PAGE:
“At least in business, whether you are a woman or a man, whether you’re African-American, Hispanic, or Asian or Caucasian or green, black, red, or yellow, it didn’t matter, because if you, in fact, delivered the results, that was enough to recommend you. There isn’t that here. There is a whole different feel to it. It feels to me, thus far, as less of a meritocracy and more of a popularity contest… “
And, she said with a hearty laugh, politics – with campaigns stretching out years – feels so slow. “This is sometimes a little like watching ice melt.”
The book states that the prospects for women in politics is about the same as the prospects for women in business. There are simply not enough women in the pipeline. This, I think, needs to change. Another quote:
In fact, the pool (in business) is almost exactly as small as it is in politics: Women make up about 15 percent of board director or corporate officer positions at Fortune 500 firms, slightly less than the 17 percent who hold seats in Congress.
As you are aware, we select our books for the First Friday Book Synopsis in Dallas from best-seller lists sources such as Business Week, Wall Street Journal, New York Times, and Amazon.com.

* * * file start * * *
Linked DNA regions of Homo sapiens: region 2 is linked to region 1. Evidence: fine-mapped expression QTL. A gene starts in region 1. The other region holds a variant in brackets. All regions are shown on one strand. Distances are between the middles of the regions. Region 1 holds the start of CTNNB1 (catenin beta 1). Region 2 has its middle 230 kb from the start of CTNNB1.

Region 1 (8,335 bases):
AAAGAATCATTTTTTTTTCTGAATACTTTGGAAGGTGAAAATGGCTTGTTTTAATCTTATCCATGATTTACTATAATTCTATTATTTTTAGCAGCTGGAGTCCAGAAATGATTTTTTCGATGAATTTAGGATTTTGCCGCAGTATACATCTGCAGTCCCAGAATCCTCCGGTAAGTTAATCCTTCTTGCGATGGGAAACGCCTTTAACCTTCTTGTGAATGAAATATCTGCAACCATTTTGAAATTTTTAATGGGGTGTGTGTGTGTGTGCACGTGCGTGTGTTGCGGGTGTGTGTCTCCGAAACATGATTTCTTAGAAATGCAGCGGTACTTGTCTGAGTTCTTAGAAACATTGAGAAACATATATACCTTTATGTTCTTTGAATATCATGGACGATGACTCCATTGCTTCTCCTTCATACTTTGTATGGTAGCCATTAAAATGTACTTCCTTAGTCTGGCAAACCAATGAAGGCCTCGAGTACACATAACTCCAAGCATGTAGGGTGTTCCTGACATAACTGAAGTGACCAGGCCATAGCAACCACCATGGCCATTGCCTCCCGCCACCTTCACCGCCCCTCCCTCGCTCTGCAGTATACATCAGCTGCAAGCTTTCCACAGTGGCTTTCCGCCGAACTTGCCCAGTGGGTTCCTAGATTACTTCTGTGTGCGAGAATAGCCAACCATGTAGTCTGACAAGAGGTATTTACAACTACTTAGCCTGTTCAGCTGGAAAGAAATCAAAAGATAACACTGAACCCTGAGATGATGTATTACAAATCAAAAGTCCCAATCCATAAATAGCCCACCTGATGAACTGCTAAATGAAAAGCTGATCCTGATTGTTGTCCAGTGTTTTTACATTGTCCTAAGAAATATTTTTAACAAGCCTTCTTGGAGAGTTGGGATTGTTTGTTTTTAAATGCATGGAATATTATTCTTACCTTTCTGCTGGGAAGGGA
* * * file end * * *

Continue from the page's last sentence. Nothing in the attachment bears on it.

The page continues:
On Friday, November 19, the Wall Street Journal published its best-seller list for the week ending November 14. One category that it includes is “Hardcover Nonfiction Gains & Falls.”
It is very interesting to me that the # 1 hardcover nonfiction best-seller is the new book by former U.S. President George W. Bush, Decision Points (Crown Publishers, 2010). At the same time, the greatest increase in hardcover nonfiction sales is the book by his wife, Laura, entitled Spoken from the Heart (Scribner, 2010). In the week that ended on November 14, sales of her book increased 224%. That is a whopping 84% more than the second closest book by Oliver North about American Heroes.
What does this mean? How do you account for the windfall effect that Laura enjoyed while her husband’s book is at # 1?
I think that this says something about the American appreciation for the great intelligence and support that she demonstrated during her eight years in the White House. We have been very fortunate in America to have had many fine first ladies. with causes and campaigns of their own right. Remember Lady Bird Johnson’s campaign to beautify America? And Barbara Bush, who promoted reading to children? No one can doubt the superior intelligence in domestic and foreign affairs exhibited by Hillary Clinton and Michelle Obama compared with their husbands. Sure, there also have been some duds – consider Pat Nixon (who at least had more common sense than her husband), Jackie Kennedy (who was only classy and glamorous) and Mamie Eisenhower and Rosalynn Carter (who were simply figureheads).